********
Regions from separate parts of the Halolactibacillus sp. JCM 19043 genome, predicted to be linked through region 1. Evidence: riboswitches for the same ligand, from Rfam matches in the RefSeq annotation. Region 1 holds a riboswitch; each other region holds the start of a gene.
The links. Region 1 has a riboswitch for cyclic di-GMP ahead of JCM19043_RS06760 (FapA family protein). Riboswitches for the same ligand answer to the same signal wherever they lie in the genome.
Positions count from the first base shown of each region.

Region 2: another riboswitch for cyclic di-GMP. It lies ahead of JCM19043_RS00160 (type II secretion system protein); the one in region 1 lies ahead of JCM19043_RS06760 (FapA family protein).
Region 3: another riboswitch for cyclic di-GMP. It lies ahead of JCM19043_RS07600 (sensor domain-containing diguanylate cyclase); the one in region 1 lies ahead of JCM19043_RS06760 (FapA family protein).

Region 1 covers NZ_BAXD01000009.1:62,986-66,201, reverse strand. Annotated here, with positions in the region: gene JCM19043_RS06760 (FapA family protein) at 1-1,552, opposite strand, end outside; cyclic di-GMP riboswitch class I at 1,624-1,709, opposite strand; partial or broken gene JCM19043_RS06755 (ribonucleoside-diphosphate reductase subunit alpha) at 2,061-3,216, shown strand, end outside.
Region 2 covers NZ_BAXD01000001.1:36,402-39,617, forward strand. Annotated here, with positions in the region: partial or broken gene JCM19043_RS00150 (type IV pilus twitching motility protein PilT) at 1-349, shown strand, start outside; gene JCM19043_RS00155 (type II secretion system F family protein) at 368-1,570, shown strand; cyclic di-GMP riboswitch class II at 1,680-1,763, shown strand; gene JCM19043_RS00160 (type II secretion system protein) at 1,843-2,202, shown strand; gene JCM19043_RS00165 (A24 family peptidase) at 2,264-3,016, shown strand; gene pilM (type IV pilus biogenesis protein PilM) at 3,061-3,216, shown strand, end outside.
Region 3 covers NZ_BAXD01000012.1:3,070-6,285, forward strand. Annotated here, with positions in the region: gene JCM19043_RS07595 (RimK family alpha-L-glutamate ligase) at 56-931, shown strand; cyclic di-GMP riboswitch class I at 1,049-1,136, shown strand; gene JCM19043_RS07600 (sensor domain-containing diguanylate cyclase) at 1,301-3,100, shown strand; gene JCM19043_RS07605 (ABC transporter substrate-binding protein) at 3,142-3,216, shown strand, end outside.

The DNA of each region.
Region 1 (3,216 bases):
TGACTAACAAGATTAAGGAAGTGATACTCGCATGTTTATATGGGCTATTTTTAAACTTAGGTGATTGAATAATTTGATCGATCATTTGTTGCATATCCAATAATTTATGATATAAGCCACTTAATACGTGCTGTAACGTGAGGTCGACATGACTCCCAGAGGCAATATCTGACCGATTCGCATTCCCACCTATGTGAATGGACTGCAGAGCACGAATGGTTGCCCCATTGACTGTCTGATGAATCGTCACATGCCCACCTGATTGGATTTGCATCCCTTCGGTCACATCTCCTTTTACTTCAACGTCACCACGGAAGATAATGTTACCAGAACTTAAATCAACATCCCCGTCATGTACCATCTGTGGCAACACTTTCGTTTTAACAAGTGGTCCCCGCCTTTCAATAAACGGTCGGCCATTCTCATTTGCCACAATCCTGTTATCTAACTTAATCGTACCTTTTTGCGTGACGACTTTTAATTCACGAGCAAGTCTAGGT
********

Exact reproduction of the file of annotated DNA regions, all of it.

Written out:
Regions from separate parts of the Halolactibacillus sp. JCM 19043 genome, predicted to be linked through region 1. Evidence: riboswitches for the same ligand, from Rfam matches in the RefSeq annotation. Region 1 holds a riboswitch; each other region holds the start of a gene.
The links. Region 1 has a riboswitch for cyclic di-GMP ahead of JCM19043_RS06760 (FapA family protein). Riboswitches for the same ligand answer to the same signal wherever they lie in the genome.
Positions count from the first base shown of each region.

Region 2: another riboswitch for cyclic di-GMP. It lies ahead of JCM19043_RS00160 (type II secretion system protein); the one in region 1 lies ahead of JCM19043_RS06760 (FapA family protein).
Region 3: another riboswitch for cyclic di-GMP. It lies ahead of JCM19043_RS07600 (sensor domain-containing diguanylate cyclase); the one in region 1 lies ahead of JCM19043_RS06760 (FapA family protein).

Region 1 covers NZ_BAXD01000009.1:62,986-66,201, reverse strand. Annotated here, with positions in the region: gene JCM19043_RS06760 (FapA family protein) at 1-1,552, opposite strand, end outside; cyclic di-GMP riboswitch class I at 1,624-1,709, opposite strand; partial or broken gene JCM19043_RS06755 (ribonucleoside-diphosphate reductase subunit alpha) at 2,061-3,216, shown strand, end outside.
Region 2 covers NZ_BAXD01000001.1:36,402-39,617, forward strand. Annotated here, with positions in the region: partial or broken gene JCM19043_RS00150 (type IV pilus twitching motility protein PilT) at 1-349, shown strand, start outside; gene JCM19043_RS00155 (type II secretion system F family protein) at 368-1,570, shown strand; cyclic di-GMP riboswitch class II at 1,680-1,763, shown strand; gene JCM19043_RS00160 (type II secretion system protein) at 1,843-2,202, shown strand; gene JCM19043_RS00165 (A24 family peptidase) at 2,264-3,016, shown strand; gene pilM (type IV pilus biogenesis protein PilM) at 3,061-3,216, shown strand, end outside.
Region 3 covers NZ_BAXD01000012.1:3,070-6,285, forward strand. Annotated here, with positions in the region: gene JCM19043_RS07595 (RimK family alpha-L-glutamate ligase) at 56-931, shown strand; cyclic di-GMP riboswitch class I at 1,049-1,136, shown strand; gene JCM19043_RS07600 (sensor domain-containing diguanylate cyclase) at 1,301-3,100, shown strand; gene JCM19043_RS07605 (ABC transporter substrate-binding protein) at 3,142-3,216, shown strand, end outside.

The DNA of each region.
Region 1 (3,216 bases):
TGACTAACAAGATTAAGGAAGTGATACTCGCATGTTTATATGGGCTATTTTTAAACTTAGGTGATTGAATAATTTGATCGATCATTTGTTGCATATCCAATAATTTATGATATAAGCCACTTAATACGTGCTGTAACGTGAGGTCGACATGACTCCCAGAGGCAATATCTGACCGATTCGCATTCCCACCTATGTGAATGGACTGCAGAGCACGAATGGTTGCCCCATTGACTGTCTGATGAATCGTCACATGCCCACCTGATTGGATTTGCATCCCTTCGGTCACATCTCCTTTTACTTCAACGTCACCACGGAAGATAATGTTACCAGAACTTAAATCAACATCCCCGTCATGTACCATCTGTGGCAACACTTTCGTTTTAACAAGTGGTCCCCGCCTTTCAATAAACGGTCGGCCATTCTCATTTGCCACAATCCTGTTATCTAACTTAATCGTACCTTTTTGCGTGACGACTTTTAATTCACGAGCAAGTCTAGGT